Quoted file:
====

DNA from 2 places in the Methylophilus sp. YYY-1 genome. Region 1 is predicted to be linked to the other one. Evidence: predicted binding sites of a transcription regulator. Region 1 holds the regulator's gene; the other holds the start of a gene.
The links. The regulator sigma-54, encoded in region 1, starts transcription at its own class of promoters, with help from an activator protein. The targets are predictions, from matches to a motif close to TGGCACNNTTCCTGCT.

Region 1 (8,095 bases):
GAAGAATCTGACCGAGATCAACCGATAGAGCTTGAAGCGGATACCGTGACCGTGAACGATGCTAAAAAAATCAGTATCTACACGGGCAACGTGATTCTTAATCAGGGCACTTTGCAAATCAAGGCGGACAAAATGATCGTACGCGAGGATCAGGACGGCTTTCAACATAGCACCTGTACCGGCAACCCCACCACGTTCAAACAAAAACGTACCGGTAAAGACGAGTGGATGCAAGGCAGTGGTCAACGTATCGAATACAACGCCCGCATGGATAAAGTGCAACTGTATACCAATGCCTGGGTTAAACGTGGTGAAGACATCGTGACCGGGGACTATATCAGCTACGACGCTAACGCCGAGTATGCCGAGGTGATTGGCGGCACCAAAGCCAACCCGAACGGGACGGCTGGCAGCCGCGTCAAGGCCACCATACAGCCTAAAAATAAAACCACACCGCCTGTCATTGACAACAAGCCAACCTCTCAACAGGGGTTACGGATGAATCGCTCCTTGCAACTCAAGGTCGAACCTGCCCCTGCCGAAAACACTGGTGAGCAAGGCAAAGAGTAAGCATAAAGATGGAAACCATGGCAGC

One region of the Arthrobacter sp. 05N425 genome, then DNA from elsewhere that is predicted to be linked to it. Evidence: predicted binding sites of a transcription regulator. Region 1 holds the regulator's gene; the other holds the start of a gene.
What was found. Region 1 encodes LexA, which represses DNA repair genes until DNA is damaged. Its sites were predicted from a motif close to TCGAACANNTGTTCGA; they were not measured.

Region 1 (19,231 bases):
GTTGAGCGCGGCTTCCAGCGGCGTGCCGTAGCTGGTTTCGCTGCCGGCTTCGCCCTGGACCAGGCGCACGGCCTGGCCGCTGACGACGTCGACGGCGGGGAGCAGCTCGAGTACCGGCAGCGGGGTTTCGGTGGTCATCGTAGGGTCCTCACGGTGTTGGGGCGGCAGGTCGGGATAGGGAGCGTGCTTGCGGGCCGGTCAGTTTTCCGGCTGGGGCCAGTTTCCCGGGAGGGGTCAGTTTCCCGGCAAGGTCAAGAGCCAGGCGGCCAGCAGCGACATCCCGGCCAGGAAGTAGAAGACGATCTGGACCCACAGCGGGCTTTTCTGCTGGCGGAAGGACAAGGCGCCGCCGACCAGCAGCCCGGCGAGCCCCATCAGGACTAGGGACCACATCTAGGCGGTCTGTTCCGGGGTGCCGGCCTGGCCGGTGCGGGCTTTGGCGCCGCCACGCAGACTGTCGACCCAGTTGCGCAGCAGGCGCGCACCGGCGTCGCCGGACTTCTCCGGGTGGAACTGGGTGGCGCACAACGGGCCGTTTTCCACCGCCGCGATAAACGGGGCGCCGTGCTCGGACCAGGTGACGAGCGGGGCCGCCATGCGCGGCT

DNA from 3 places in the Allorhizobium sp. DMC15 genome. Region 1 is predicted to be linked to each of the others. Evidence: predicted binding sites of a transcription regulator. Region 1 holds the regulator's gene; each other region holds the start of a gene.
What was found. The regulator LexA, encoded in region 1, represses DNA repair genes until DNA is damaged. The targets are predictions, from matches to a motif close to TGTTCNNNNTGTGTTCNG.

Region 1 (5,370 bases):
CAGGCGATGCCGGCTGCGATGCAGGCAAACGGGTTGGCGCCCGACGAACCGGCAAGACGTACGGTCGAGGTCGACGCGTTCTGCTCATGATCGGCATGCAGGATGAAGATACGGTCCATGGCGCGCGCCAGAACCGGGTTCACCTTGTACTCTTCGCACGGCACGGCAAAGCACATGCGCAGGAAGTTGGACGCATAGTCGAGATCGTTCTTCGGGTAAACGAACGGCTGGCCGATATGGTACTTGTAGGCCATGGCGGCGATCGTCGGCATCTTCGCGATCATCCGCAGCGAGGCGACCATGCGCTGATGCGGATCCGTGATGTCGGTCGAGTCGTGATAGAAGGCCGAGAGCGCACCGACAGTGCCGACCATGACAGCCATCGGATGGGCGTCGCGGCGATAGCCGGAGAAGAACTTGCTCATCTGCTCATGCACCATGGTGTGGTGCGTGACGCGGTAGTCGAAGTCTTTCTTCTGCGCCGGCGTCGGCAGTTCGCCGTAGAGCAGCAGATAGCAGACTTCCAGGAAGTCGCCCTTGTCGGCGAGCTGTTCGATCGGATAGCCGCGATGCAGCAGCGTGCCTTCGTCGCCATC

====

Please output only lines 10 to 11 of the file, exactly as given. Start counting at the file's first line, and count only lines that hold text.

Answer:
What was found. The regulator LexA, encoded in region 1, represses DNA repair genes until DNA is damaged. The targets are predictions, from matches to a motif close to TGTTCNNNNTGTGTTCNG.

Region 1 (5,370 bases):